Half of creating a landscape image is in the editing process. This is where you shape the photo to match your personal style and to make whatever statement or evoke whatever feeling you'd like it to. This helpful video will show you how to add depth and drama to a landscape shot using Lightroom.
We already had good reviews of a pre-release version of Lightroom Classic version 7.2 earlier this month, but today, it's finally out. As other software companies such as Apple have announced a slowdown of software feature developments and a concentration on bug fixes and performance improvements, so, too, has Adobe promised a renewed focus on Lightroom performance across all platforms. And this is just the beginning.
One of the things that I thoroughly enjoy about photography is the range of possibilities for style. Style is such a personal thing to each of us. We all have our own very different tastes in style, we all come from different backgrounds, and we all have different opportunities for learning and evolving our own styles. Just think about it, even if we were to all use the exact same sets of presets and programs to process all our images, the end results would still be different because of what we put into the shot while actually on the shoot.
LRTimelapse is without a doubt the best piece of software to manage extreme day-to-night and night-to-day transition when capturing a time-lapse sequence. This flicker remover program changed the industry for good and a new version with many improvements has just been announced. Here is what you need to know about it.
For any of you out there who are like me and move between PC and Mac for your workflow, or those who are considering migrating your workflow completely from the Windows world to the Mac environment, here is a simple step-by-step guide for moving over your most important asset.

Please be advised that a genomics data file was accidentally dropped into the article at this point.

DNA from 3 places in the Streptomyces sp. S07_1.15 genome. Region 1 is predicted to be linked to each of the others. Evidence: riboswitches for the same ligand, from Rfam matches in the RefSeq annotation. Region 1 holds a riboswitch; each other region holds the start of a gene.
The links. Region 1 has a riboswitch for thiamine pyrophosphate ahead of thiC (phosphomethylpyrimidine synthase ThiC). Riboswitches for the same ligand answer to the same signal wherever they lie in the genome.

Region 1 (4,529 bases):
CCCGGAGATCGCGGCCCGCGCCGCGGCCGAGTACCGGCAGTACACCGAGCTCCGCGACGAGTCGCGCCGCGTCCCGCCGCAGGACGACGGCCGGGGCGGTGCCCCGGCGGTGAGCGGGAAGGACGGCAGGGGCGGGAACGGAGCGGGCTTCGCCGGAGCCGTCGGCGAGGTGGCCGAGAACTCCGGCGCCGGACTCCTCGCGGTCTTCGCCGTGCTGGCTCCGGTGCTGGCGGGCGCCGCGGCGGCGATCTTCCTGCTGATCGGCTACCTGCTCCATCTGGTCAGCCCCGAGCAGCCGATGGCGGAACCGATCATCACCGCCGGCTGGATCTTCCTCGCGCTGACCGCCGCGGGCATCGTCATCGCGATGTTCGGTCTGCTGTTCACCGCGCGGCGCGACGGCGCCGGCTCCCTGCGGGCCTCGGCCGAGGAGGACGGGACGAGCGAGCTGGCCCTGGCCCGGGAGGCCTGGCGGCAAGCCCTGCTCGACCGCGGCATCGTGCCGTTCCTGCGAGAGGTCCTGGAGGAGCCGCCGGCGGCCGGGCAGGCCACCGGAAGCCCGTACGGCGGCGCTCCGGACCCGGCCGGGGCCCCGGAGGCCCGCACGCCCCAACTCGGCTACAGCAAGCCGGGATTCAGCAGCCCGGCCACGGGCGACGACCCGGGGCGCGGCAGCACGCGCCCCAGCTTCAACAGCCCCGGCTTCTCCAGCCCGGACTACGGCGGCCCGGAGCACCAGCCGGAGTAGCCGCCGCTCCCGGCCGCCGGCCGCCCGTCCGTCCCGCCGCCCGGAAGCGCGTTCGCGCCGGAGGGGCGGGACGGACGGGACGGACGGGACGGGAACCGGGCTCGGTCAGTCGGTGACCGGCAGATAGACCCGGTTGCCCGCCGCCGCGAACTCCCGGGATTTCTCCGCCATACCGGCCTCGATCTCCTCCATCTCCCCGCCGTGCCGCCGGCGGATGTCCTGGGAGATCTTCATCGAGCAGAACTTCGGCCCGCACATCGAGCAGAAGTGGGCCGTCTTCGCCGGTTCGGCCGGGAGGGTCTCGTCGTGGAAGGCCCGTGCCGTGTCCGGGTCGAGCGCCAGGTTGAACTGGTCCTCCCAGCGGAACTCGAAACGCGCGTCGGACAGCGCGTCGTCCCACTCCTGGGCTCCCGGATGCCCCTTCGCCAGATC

Adobe Lightroom and Camera Raw house some solid color and toning options. These can be applied in a non-destructive way, and in general will get the job done, our photos finished and out into the world. However, for many others, Photoshop with its plethora of adjustment layers is hard to best when heavy color work is applied.
At the core of any image editor is the brush tool, and although many of us don't give it a second thought, it really is one of the most important features to master. Density, opacity, hardness, and flow all affect how the brush works in very different ways. Make sure you know the difference between these settings so you can work smarter when editing your images.
The chaotic nature in which photographers send their final galleries to a client is something I've often noticed. Galleries will jump around between scenes and cameras without any flow or organization. I am a wedding photographer, and maybe this means more to me than it would to other genres of photography. However, taking a few minutes to put everything in an order that flows well for your clients can create a tremendous difference in how your brand is perceived and in how you tell the story of their photoshoot.
Have you ever taken a photo you knew had great potential from the moment you saw it on the back of your camera, come home to edit it, then spent an hour in Lightroom, only to look at the result and feel strangely let down? This great video examines why Lightroom edits sometimes go awry.
When you're first starting out post-processing work in both Lightroom and Photoshop, any sort of editing can feel like it takes a long time, just because there are so many ways of going about things and it can take a little while to get your bearings. This great video will show you seven quick and straightforward fixes for photos using Lightroom.
I've been a Lightroom user since the beginning of my career and honestly, I love it. It fits seamlessly into my workflow, and I couldn't imagine using any other raw processor. That is of course until I downloaded a trial of Capture One 11. I've heard people talk about Capture One, but I never thought much of it. After all, what's wrong with Lightroom?